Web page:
American Society for Microbiology
ASM News, April 2005, Volume 71, Number 4, Page 157
Origin of AIDS Revisited
The origin of the AIDS pandemic remains a mystery (ASM News, January
2005, p. 15). One theory holds that human immunodeficiency virus type 1
(HIV-1) evolved from a chimpanzee retrovirus, SIVcpz, that crossed the
species barrier in an unknown manner (F. Gao, E. Bailes, D. L.
Robertson, et al., Nature 397:436-441, 1999). This theory is based
primarily on the discovery of a chimp named Marilyn who was found to be
infected with a retrovirus that closely resembled HIV-1 (R. V. Gilden,
L. O. Arthur, W. G. Robey, et al., Lancet i:678-679, 1986). Extensive
testing in other chimps has so far failed to reveal similar infection in
more than a handful of animals, and the origin of SIVcpz itself remains
We have examined new information about chimps such as Marilyn who were
used in animal experiments or followed in the wild in the 1960s (W. D.
Hillis , Am. J. Hyg. 73:316-328, 1961; B. W. Allmond, Jr., J. E.
Froeschle, and N. B. Guilloud, Am. J. Epidemiol. 85:229-239, 1967;
J. Goodall, The Chimpanzees of Gombe: Patterns of Behaviour, Harvard
University Press, Cambridge, 1986; J. van Lawick-Goodall, In the Shadow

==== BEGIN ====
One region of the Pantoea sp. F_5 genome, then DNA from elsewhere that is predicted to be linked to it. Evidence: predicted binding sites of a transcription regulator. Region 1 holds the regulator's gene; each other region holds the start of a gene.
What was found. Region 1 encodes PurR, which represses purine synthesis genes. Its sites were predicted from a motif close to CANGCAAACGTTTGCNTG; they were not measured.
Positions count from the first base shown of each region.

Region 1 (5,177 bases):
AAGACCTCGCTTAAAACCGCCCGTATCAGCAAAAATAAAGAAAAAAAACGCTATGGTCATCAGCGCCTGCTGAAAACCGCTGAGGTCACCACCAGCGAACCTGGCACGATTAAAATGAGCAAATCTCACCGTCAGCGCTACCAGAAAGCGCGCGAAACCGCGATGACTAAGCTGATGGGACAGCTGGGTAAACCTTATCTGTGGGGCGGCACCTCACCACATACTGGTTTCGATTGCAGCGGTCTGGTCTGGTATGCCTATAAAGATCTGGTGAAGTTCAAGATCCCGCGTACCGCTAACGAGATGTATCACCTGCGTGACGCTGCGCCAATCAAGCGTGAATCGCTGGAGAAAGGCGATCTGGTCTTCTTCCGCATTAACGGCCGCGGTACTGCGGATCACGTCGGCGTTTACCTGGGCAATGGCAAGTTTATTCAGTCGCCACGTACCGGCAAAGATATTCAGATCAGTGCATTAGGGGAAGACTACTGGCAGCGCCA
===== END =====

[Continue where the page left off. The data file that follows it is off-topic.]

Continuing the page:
of Man, Houghton Mifflin Company, Boston, 1971). Chimps from African
vendors were sometimes inoculated intraperitoneally with pooled human
whole blood in order to "protect them from human diseases." This
practice was thought to be the cause of an infectious hepatitis outbreak
among chimp handlers in 1960 at Holloman Air Force Base in New Mexico,
the same location where Marilyn was housed. Thus inoculation with human
blood in Africa could have been the source of Marilyn's retroviral
infection. Furthermore, chimps in Africa and the United States suffered
from outbreaks of poliomyelitis, and these animals received an oral
polio vaccine derived from human diploid cell strains on at least one
occasion in 1967. Thus, chimps were exposed to blood products and
vaccines that could have transmitted an HIV-1 precursor virus that
evolved into SIVcpz (S. Corbet, M. C. Muller-Trutwin, P. Versmisse, et
al., J. Virol. 74:529-534, 2000). This virus would have been difficult
to transmit among chimps, as HIV-1 is not readily transmitted from
infected to uninfected animals (P. N. Fultz, C. Greene, W. Switzer,
B. Swenson, et al., J. Med. Primatol. 16:341-347, 1987). Hence the small
number of SIVcpz cases.
Sporadic exposure of chimps to human blood products and vaccines in the
1960s suggests that SIVcpz evolved in parallel with HIV-1, rather than
being its evolutionary parent. The common source of the human and chimp
retrovirus that spawned the AIDS pandemic remains to be elucidated
(B. Goldberg and R. B. Stricker, J. Theor. Biol. 204:497-503, 2000).
International DNCB Study Group
San Francisco, Calif.
Raphael B. Stricker
California Pacific Medical Center
San Francisco, Calif.